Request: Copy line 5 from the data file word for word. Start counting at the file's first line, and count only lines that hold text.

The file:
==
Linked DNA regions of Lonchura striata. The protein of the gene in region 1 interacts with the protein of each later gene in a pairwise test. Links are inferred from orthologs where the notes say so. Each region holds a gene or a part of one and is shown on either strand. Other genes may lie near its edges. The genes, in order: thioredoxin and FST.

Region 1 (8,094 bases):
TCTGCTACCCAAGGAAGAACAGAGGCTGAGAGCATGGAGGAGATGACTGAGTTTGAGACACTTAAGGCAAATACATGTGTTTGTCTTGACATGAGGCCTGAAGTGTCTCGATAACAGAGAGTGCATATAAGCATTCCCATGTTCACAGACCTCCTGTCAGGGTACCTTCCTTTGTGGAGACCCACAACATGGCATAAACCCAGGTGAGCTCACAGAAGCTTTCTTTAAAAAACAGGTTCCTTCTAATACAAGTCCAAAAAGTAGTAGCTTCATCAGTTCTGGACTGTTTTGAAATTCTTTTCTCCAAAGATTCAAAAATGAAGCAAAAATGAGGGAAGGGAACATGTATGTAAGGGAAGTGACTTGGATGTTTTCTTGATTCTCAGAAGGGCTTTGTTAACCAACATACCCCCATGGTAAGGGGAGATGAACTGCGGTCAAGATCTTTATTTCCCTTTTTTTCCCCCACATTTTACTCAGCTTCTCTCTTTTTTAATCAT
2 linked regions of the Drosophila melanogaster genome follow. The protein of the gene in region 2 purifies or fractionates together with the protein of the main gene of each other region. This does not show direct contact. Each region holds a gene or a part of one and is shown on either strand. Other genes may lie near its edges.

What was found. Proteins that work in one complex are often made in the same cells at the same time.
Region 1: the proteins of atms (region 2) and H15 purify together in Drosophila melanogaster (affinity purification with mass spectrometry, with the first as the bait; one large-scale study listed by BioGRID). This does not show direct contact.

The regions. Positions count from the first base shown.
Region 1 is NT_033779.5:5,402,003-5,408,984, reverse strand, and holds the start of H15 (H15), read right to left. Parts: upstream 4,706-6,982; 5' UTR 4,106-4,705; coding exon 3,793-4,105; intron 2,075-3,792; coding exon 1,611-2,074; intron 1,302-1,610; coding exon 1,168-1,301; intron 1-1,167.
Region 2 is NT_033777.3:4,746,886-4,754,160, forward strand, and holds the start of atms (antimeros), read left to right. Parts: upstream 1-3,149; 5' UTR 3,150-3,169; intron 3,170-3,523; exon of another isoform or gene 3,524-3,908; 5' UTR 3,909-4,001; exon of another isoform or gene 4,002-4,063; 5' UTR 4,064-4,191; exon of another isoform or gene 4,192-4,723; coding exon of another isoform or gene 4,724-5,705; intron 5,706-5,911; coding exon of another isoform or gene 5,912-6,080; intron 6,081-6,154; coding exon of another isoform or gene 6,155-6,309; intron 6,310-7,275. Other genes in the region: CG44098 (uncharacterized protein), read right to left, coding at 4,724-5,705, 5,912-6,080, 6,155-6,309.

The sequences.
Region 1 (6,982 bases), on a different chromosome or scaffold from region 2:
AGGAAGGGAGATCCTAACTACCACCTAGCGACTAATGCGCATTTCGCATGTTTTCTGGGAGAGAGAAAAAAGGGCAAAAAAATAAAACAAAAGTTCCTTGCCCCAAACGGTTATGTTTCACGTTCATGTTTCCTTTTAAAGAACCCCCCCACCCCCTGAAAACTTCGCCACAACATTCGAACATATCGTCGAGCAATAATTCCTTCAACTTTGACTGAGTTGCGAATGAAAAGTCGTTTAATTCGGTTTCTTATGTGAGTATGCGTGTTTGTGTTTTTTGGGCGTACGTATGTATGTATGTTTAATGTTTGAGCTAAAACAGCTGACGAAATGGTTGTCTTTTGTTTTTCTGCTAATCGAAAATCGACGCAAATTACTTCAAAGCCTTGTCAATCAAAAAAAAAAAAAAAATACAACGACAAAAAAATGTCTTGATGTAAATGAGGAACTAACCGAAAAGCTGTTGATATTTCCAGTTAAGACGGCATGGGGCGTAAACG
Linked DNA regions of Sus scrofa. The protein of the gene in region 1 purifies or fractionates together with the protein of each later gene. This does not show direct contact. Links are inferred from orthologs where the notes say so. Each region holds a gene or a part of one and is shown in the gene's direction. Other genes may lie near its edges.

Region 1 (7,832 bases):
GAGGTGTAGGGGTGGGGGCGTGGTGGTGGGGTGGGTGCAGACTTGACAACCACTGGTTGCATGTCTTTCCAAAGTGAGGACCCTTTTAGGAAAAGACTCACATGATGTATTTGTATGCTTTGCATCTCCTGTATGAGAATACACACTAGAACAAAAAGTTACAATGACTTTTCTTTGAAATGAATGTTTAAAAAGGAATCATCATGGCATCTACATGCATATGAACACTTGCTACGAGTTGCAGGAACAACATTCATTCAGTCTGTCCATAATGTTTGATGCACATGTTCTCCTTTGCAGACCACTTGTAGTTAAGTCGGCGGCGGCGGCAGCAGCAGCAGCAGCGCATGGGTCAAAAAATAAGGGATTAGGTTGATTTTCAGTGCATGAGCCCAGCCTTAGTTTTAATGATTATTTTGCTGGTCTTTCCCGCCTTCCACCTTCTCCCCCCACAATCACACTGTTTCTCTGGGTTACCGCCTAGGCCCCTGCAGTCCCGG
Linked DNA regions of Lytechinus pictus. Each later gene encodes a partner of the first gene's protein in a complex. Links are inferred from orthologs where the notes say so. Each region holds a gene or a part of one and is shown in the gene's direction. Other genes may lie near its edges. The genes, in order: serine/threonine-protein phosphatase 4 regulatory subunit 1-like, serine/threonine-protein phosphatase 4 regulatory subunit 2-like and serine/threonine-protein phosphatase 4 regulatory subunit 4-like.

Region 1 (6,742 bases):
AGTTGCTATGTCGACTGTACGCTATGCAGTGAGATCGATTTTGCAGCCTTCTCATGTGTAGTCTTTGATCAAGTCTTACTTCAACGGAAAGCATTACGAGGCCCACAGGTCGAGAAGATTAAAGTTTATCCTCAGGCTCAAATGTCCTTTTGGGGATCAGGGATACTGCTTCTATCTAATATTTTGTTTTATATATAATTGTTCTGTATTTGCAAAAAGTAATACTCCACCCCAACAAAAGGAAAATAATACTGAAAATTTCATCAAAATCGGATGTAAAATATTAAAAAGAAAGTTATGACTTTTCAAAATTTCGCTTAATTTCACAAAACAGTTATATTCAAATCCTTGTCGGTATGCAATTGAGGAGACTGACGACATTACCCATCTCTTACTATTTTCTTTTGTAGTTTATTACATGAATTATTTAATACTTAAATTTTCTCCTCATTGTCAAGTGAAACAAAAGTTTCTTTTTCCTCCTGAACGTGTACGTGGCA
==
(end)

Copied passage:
What was found. Proteins that work in one complex are often made in the same cells at the same time.